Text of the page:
- Trace the silhouette of your learner’s whole body and cut it out. Draw or cut out pictures from a magazine of respectful acts people are doing and glue inside the silhouette. Have your learner circle ones that he or she does.
Arts & Crafts Activities (Older Learners):
- Make a word art collage of synonyms and/or specific acts that represent respect. (Materials: poster board, pencils, markers, stencils, magazines, clip art, scissors, glue.) Extension – Have your learner give details explaining their art collage. Another extension – repeat activity using antonyms for the word respect. Have your learner draw the symbol for NO over each antonym.
- Create a recipe for respect. List ingredients you would need. Introduce calligraphy writing to write the recipe ingredients.
- Make a cartoon movie using adding machine tape. Roll each of the ends around a pencil and tape the ends to the pencil. Use crayons, colored pencils or ink pens to draw scenes of what respect looks and sounds like in action. Roll up your movie and share the story.
- Family Tree Extension Activity – Make a family tree book. Each page should represent a family member with their written story of a memory.
- Create a journal of compliments. Each day, for a designated amount of time, give a sincere compliment to someone. In the journal, write the name of the person you gave the compliment to, what the compliment was, and a description of their reaction.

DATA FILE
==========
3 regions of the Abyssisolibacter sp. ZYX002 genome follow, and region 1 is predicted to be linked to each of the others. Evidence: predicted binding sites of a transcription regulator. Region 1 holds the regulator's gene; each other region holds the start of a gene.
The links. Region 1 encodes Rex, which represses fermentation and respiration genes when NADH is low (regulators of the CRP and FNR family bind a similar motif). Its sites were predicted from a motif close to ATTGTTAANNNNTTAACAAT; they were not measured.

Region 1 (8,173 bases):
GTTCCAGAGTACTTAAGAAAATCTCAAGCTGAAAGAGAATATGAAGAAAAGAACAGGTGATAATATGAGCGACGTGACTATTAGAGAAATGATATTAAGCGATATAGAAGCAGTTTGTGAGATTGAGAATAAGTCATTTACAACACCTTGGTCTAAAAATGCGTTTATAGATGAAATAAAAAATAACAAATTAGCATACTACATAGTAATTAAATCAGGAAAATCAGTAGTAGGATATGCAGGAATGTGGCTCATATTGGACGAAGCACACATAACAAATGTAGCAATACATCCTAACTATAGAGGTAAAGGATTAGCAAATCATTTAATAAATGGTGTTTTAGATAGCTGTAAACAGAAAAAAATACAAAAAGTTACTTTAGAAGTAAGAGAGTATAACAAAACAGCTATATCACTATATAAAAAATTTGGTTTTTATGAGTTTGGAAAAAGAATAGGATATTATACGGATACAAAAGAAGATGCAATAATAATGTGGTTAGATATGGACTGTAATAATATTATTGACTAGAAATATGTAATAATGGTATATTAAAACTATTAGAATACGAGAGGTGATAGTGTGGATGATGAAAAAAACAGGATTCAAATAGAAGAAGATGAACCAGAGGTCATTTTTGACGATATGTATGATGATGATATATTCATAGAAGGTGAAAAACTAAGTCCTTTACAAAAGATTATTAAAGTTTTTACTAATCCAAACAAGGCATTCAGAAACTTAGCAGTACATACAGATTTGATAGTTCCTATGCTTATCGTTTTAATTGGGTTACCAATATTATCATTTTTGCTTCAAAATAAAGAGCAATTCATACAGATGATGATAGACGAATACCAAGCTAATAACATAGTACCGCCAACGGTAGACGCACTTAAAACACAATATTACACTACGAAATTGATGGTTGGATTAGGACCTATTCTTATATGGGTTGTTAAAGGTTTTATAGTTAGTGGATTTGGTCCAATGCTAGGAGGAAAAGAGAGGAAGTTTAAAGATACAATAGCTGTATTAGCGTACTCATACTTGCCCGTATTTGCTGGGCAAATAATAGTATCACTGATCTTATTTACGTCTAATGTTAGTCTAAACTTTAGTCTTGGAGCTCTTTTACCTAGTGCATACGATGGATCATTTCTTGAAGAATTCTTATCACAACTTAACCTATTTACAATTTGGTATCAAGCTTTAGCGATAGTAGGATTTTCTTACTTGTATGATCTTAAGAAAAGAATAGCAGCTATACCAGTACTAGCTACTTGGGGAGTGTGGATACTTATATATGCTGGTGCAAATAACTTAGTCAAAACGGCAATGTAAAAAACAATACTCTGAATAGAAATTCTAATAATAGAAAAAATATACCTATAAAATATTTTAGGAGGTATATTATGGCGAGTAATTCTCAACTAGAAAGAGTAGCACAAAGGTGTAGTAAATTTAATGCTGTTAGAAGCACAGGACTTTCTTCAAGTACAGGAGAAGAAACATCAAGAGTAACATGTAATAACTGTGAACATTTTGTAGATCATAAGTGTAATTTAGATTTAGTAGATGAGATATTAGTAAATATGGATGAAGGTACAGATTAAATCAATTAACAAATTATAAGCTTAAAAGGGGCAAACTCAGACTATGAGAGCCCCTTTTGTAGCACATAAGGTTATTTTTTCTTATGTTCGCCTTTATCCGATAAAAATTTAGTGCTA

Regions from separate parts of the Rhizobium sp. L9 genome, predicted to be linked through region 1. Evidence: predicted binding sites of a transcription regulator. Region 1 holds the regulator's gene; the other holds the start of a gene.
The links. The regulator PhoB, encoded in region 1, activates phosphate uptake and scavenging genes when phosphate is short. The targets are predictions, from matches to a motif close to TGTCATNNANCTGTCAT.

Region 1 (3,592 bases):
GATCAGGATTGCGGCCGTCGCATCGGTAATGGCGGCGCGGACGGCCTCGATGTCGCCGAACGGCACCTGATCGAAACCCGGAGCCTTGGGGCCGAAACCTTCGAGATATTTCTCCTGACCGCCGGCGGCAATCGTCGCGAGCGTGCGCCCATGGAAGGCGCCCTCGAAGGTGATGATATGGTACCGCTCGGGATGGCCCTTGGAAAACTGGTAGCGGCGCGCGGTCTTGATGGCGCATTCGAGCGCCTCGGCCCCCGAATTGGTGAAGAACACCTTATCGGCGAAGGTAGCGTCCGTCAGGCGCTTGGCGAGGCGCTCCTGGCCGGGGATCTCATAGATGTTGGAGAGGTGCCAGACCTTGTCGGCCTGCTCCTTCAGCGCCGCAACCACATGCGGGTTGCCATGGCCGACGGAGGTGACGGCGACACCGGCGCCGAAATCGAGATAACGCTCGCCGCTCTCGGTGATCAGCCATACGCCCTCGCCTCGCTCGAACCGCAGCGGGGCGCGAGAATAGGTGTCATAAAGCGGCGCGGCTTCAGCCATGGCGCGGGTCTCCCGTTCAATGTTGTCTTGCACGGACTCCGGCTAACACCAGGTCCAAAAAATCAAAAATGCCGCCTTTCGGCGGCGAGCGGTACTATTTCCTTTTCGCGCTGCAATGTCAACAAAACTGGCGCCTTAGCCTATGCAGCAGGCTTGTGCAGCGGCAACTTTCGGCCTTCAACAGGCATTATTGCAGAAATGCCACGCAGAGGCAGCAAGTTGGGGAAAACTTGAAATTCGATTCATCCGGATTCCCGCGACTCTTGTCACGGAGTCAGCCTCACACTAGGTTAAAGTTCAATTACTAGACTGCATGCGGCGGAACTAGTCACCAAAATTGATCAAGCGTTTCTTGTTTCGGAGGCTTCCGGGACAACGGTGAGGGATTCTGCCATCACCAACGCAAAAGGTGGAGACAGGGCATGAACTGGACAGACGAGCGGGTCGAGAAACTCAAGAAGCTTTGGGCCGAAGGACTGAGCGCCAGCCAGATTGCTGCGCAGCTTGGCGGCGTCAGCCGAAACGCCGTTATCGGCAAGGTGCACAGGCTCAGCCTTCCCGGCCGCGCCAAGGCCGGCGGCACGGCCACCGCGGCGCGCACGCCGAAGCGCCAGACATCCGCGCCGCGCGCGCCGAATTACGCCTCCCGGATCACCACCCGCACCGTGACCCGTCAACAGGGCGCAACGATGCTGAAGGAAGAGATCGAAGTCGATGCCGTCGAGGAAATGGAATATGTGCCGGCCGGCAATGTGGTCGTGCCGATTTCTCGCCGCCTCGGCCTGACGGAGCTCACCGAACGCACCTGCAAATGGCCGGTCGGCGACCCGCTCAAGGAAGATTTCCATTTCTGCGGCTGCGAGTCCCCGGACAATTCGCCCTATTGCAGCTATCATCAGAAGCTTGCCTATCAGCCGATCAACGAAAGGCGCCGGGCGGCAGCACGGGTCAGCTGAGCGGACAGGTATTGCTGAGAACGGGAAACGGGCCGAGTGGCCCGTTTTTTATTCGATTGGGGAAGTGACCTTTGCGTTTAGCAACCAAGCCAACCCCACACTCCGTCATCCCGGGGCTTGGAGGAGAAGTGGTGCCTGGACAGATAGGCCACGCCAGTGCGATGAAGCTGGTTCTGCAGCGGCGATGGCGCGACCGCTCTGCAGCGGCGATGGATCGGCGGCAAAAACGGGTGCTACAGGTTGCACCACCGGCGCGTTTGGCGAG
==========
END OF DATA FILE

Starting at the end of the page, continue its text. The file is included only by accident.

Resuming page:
“Soon we will be going by Breakers Island. That is where a group of us went bubble net feeding.”
Continue with learning experiences to extend your stay.
Follow-up Activities (All Ages):
- Talk to your learner about their ancestry. Celebrate Grandparents Day with the family.
- Identify on a map or globe where their ancestors came from. Take virtual tours of these places.
- Talk about special recipes that have been in the family over the years, share/learn heritage’s music and dance.
- Read books about their family heritage.
- Watch a half-hour television show. Pinpoint and discuss who was respectful or disrespectful, and why.
Real-Life Activities (All Ages):
- Make and Give Activity: Make a Happy Grandparents Day card.
- Follow through with delivery of the card. If grandparents are far away, follow through with your learner by mailing it.
- Follow up for Grandparents Day with video chats and Face Time calls if capable.
“The safe return of the old whale was seen as a sign of good things to come.”
The news that the whales were back spread like wildfire.